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  • FIRST POST
    • Mr Proctalgia
    • By Mr Proctalgia 13th Oct 06, 2:26 PM
    • 961Posts
    • 818Thanks
    Mr Proctalgia
    Injection Tee (Plumbing question)
    • #1
    • 13th Oct 06, 2:26 PM
    Injection Tee (Plumbing question) 13th Oct 06 at 2:26 PM
    Does anyone know where I can get an Injection Tee from? My system has Gravity Hot water and pumped CH (and I cannot stop it making hot water as its from a range cooker) It goes all wonky when the CH is on and stops the gravity flow. Could I make one from a 28mm = Tee and a 22mm pipe reducer or are they more specialised??

    TIA
    The quicker you fall behind, the longer you have to catch up...
Page 1
  • BobProperty
    • #2
    • 13th Oct 06, 6:53 PM
    • #2
    • 13th Oct 06, 6:53 PM
    Sounds like you need a re-arrangement of the plumbing pipework. What is an "Injection Tee" by the way? If you are trying to add just a method of having only the CH on and no hot water, then be aware that the range may require the hot water loop to be there all the time. This isn't my specialist subject but I do think a reworking of the pipework may be needed to achieve what you are looking for.
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    • plumb1
    • By plumb1 13th Oct 06, 7:05 PM
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    plumb1
    • #3
    • 13th Oct 06, 7:05 PM
    • #3
    • 13th Oct 06, 7:05 PM
    The injector tee is a special fitting, it is usualy made of stainless steel and will have pre-drilled holes which divert the water into the heatexchanger.
    You will need the make/model to order 1.
    There could be 1 already fiited as they are sometimes fitted straight into the boiler, but it could also be piped up wrong.
    As it is best to cross pipe.


    You can let Live help here

    http://www.rangecookers.co.uk/home.html
  • BobProperty
    • #4
    • 13th Oct 06, 7:42 PM
    • #4
    • 13th Oct 06, 7:42 PM
    Plumb1, I think we need more info from MrP as I was taking the phase "range cooker" to mean any sort of range cooker e.g. Rayburn. We don't know if it is solid fuel for instance. He could live in the wilds of the Peak District :confused:
    I was thinking he could have an old Rayburn type set up with hot water and a handful of rads that someone had "improved" at some point in the past by adding the pump.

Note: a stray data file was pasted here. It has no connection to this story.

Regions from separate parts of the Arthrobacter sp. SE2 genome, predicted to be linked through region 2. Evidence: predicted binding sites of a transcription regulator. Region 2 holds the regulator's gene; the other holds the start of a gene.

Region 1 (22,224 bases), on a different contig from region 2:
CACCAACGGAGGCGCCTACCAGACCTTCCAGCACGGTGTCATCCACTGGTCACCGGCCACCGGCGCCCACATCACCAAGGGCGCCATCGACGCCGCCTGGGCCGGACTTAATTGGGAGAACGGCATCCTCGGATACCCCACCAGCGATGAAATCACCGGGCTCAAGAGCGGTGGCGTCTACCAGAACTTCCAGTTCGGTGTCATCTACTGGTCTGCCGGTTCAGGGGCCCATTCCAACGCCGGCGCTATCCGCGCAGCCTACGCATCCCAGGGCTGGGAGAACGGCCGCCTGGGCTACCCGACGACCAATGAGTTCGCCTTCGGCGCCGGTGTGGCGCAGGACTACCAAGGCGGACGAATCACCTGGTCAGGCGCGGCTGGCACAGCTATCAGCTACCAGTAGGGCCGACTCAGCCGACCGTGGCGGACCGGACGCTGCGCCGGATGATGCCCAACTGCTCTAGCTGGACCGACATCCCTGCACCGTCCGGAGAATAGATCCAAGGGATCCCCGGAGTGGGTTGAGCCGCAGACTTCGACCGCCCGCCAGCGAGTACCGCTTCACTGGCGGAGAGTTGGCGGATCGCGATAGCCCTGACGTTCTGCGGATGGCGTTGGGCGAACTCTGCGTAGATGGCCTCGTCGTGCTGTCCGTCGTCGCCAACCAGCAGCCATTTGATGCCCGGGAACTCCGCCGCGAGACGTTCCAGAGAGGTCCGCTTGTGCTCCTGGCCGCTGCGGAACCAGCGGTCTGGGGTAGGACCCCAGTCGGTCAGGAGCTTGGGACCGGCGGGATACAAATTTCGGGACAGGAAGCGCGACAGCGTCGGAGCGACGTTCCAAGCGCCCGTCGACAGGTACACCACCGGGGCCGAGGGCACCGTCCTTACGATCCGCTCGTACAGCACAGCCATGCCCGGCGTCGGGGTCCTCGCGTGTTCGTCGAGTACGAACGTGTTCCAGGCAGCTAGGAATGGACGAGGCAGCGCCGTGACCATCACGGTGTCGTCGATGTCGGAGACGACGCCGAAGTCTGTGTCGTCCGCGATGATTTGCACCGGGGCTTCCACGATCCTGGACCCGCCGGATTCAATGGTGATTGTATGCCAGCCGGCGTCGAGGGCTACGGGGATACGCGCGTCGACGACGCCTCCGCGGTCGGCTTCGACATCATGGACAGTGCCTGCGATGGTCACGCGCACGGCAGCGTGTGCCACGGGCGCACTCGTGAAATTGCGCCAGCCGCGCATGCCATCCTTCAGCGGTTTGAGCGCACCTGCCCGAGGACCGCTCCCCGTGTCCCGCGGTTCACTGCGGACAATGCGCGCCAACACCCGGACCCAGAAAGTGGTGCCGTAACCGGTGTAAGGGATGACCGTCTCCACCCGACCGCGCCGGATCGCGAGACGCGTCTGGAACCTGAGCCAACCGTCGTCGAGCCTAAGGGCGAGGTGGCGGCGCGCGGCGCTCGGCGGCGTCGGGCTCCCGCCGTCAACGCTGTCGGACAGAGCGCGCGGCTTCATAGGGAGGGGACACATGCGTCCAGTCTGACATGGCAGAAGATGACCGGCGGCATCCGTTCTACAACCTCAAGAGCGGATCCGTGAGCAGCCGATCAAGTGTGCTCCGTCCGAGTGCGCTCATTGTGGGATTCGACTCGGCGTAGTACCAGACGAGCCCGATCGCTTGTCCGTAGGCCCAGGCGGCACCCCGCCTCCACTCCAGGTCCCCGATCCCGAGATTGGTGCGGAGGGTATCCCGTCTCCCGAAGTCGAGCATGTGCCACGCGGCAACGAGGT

A house isn't a home without a cat.
    Those are my principles. If you don't like them, I have others.
    I have writer's block - I can't begin to tell you about it.
    You told me again you preferred handsome men but for me you would make an exception.
    It's a recession when your neighbour loses his job; it's a depression when you lose yours.
    • Mr Proctalgia
    • By Mr Proctalgia 13th Oct 06, 8:37 PM
    • 961 Posts
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    Mr Proctalgia
    • #5
    • 13th Oct 06, 8:37 PM
    • #5
    • 13th Oct 06, 8:37 PM
    Ok Folks - Yes its a gas fired Rayburn, not too old either. The set up is that it has one heat exchanger (Single flow and return) and two burners. One burner purely for CH, this is controllable electically via a stat, timer etc it also features pump overrun. The second burner is for "cooking" and is designed to leak up to 2.5Kw to the heat exchanger. This side of it has to work as a gravity feed to the (indirect) cylinder with if necessary a further heat soak across it as well. The central heating side can be either S plan or Y plan, but if S plan has to have a bypass fitted.

    The thought behind an "Injector tee" is that as the return from the cylinder and the return from the CH tee together on the return to H/E the pumped return stops the gravity flow, this is cured (for want of a better word) by reducing the diameter of the pumped return inside the tee and thus creating a venturi that sucks the gravity flow along with it. Imagine a 28m tube reduced to say 22mm with a pipe reducer and then stuck into the Tee so on looking into the Tee of the Tee Fitting you can see the end of the 22mm reducer, this acts as a jet that sucks the gravity return in around it (Still with me so far) and thus assists the flow to the DHW.

    HTH LOL
    The quicker you fall behind, the longer you have to catch up...
  • Mike4
    • #6
    • 13th Oct 06, 9:00 PM
    • #6
    • 13th Oct 06, 9:00 PM